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The California Zephyr Detour Trip across Wyoming 7/24/2004



by Chris Guenzler



California Zephyr 5 7/24/2004

Carl and I walked up to the train at 8:56 AM and boarded the rear sleeper 32019 Room 12 on the lower level. This CZ had P42DC's 186 and 136, Baggage 1235, Transition 39043, Coaches 34016, 34097 and 31042 {coach/bag}, Lounge 33012, Diner 38060, Sleepers 32002 and 32019, Express Trek 74009, Express 71101, Express Trek 74062 and Express 71220, 71214 and 71043. We departed Denver at 9:27 AM {8:20 AM} with Arthur as our excellent sleeping car attendant.





The train headed out of Denver following the route the Challenger took a few hours earlier through the 36th Street Yard and passed Pullman Junction the place the old Kansas and Pacific {UP} came into Denver. Tom Tuttle stopped by a short but pleasant visit. The CZ passed the Beltline Connection {old Rio Grande} before crossing the former CB&Q {BNSF} Amtrak line at Sand Creek. Our train rolled north picking up speed through Commerce City as we ran through the industrial north side of Denver. Curt Katz, a coach car attendant on this trip, told over the PA System about our detour route and had prepared a route guide for our trek cross Wyoming. He would walk the train delivering the guide for those who wanted one. Curt also does the cartoons for Railfan and Railroading Magazine. The CZ ran north through Hazeltine, Brighton and La Salle on this mostly cloudy and dark morning. The public was still out after taking pictures of the Union Pacific 3985 and to catch our CZ speeding through their towns. We crossed the farmlands between towns and had US Highway 85 to our west. Curt stopped by to give Carl and I his route guide. It was a pleasure to finally meet him in person. We slowly rolled through La Salle where the local power included two Rio Grande GP-40's unaltered.





The CZ crossed the Platte River before entering Greeley passing the tree fronted depot. We ran by the Best Western Hotel where I had stayed on my "Go east, Christopher to Greeley" trip. It became a wet morning as the CZ went through Eaton, Ault, Pierce and Nuun. US 85 crossed over the tracks to head due north to Cheyenne.





The weather improved as the CZ went through Carr then climbed into the rolling hills towards Speer.





The CZ entered Wyoming, made the big curve to go under Interstate 25 then over the old Colorado & Southern {BNSF} tracks.





Our train made the final curve into Speer where it came to a stop. The passenger cars from the Union Pacific 3985 trip were taken down the leg of the wye behind our train. Here the CZ waited for a welded rail train to head east before we headed up the Borie Cutoff. While on this section of track I met Nancy from San Antonio and I gave her a Coca-Cola since Nancy is a Coke lover and Amtrak is not!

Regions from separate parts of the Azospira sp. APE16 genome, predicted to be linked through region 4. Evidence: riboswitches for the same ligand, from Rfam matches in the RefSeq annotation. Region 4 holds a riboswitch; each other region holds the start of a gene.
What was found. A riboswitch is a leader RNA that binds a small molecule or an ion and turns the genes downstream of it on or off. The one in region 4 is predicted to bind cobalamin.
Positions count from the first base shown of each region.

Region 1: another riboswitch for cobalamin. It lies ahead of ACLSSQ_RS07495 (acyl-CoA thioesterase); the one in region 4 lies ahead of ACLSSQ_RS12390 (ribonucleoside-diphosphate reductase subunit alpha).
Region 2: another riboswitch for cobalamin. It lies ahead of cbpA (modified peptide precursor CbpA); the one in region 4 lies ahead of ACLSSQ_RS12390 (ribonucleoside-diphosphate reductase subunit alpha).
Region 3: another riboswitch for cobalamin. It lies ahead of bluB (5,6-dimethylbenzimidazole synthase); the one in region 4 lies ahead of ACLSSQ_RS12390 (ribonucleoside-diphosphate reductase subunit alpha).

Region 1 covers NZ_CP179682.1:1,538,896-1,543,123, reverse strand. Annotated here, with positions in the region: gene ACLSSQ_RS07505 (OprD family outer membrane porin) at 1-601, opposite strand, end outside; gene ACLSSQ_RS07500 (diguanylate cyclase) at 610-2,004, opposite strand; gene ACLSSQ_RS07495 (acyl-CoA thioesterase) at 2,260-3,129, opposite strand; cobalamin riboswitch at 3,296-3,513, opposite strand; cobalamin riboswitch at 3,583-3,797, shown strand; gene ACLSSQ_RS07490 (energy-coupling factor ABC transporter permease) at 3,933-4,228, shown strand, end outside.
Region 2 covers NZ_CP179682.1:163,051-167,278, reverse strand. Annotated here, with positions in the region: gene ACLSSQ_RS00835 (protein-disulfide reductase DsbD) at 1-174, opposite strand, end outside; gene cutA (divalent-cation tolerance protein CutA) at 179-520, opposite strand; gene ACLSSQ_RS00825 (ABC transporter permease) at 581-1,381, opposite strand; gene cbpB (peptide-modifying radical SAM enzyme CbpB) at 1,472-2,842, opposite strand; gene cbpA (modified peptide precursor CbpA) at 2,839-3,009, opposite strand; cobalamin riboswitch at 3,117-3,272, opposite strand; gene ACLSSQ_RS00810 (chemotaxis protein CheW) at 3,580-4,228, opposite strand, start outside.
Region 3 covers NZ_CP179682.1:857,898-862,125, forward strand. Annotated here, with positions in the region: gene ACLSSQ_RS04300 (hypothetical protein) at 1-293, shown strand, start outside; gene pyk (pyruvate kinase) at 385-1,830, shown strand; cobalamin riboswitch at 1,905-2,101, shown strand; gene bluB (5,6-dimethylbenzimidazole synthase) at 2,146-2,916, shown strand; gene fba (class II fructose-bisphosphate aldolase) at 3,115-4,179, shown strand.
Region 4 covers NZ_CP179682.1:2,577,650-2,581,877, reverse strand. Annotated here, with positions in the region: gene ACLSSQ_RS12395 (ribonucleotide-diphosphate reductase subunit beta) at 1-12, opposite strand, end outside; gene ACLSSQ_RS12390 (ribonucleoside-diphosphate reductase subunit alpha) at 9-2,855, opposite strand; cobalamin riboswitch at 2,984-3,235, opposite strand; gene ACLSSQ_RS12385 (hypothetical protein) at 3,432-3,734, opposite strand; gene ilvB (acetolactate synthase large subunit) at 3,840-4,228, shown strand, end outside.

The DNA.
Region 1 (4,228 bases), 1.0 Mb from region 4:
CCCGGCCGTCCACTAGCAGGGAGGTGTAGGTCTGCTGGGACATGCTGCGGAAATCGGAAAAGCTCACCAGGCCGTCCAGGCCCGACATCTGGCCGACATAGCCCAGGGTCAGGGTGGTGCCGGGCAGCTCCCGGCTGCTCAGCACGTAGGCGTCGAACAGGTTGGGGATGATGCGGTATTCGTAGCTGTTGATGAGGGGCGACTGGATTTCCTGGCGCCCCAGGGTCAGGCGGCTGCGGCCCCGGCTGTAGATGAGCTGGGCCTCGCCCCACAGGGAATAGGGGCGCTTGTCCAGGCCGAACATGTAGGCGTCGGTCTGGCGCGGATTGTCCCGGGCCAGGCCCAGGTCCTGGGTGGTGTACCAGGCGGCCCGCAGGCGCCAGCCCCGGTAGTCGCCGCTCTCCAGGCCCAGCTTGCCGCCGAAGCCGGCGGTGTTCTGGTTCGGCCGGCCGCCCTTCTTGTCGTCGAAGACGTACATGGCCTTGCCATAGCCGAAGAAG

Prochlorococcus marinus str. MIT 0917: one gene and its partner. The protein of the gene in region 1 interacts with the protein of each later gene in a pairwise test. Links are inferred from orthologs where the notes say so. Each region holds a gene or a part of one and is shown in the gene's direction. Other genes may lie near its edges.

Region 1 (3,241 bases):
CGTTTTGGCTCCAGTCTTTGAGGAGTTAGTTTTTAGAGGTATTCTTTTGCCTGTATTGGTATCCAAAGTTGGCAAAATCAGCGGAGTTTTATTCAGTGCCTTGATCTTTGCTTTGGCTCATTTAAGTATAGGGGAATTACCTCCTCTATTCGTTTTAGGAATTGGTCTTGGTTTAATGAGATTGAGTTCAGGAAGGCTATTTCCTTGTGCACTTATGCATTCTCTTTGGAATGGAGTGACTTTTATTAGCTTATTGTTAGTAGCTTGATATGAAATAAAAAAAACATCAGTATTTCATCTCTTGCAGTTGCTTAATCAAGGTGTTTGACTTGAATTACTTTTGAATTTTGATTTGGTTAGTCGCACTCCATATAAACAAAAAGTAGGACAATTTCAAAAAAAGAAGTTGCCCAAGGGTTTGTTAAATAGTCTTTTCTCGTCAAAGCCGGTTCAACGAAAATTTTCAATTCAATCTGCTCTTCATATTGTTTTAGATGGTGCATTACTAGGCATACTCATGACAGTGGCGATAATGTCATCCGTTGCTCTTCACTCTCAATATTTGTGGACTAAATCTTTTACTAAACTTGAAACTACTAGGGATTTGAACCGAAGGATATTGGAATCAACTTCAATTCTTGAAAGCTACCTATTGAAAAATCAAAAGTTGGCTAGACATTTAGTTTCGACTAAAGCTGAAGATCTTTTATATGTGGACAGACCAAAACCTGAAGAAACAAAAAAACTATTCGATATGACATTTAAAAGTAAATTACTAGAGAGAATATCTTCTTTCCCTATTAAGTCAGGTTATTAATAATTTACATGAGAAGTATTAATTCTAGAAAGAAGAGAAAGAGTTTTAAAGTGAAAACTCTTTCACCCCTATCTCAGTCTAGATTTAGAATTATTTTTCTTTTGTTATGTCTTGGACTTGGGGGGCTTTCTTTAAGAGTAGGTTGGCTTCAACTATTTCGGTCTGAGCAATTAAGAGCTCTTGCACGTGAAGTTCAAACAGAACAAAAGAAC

The CZ curved off the Borie Cutoff and crossed over to Track 1.





We next passed the former Amtrak stop at Borie. A bus used to bring passengers out here from downtown Cheyenne. The CZ quickly got up to track speed as we ran through Granite and Burford as we climbed steadily. At Granite we passed a westbound stack train with UP 3880 on the point working hard.





West of Granite the CZ takes the curve with snow fences behind to get under Interstate 80 for the second time since leaving Borie. We ran through the low clouds that came right to the ground before Burford.





The clouds lifted before we took Runby Curve above Burford.





Here is the Union Pacific 3985 heading east on the same curve during a photo runby on the "Union Pacific 3985 over the Sidney and Yoder Subdivisions. Not! But instead...." trip.





The CZ took a few more curves before cresting Sherman Hill at an elevation of 8015 feet, the Highest Point on the Union Pacific Railroad.





The CZ took a few more curves now descending to my favorite rocks on Sherman Hill.





Our CZ curved into Dale where Mainline 3 rejoins our pair of mainlines.





At Hermosa the CZ entered the 1800 foot Hermosa Tunnel.





A minute later our train exited the same tunnel.





At Hermosa the CZ crossed over to Track 2.





The CZ now descents towards Laramie.





Seven miles from Laramie the CZ curved by the colorful rocks at Colores. I called the last few minutes of Lets Talk Trains, the Internet Radio Show every Saturday morning 10 to 12 PDT or in the archives 24 hours a day seven days a week. I met several railfans before the CZ arrived in Laramie, a fresh air stop. I really had enjoyed our trip over the fantastic Sherman Hill!





The CZ departed Laramie at 1:12 PM and headed west towards Rawlins. Our CZ started crossing the semi rolling landscape as we traveled around the northern end of the Snowy Mountain Range.





Some of the interesting rock formations east of Rock River.





The town of Rock River, Wyoming. The CZ sped west to Wilcox where on June 2nd, 1899 the famous Hole in the Wall Gang robbed the Union Pacific Railroad. This robbery was the basis for the movie "Butch Cassidy and the Sundance Kid". Antelope were grazing along the track as the CZ sped by.





The CZ blew through Medicine Bow with the depot now a museum.





To the south of our route is the Medicine Bow Range with its highest peak of Elk Mountain at 11,162 feet. Large alkaline dry lakes were passed before Ramsey.





The UP built lines of snow fences to keep the drifting snow off of their mainline tracks. There was a parade of eastbound UP freights that started well before the CZ reached Hanna that has a UP Rotary Snowplow on display in a park in town.





A UP ballast train approached Hanna off a branch line west of town.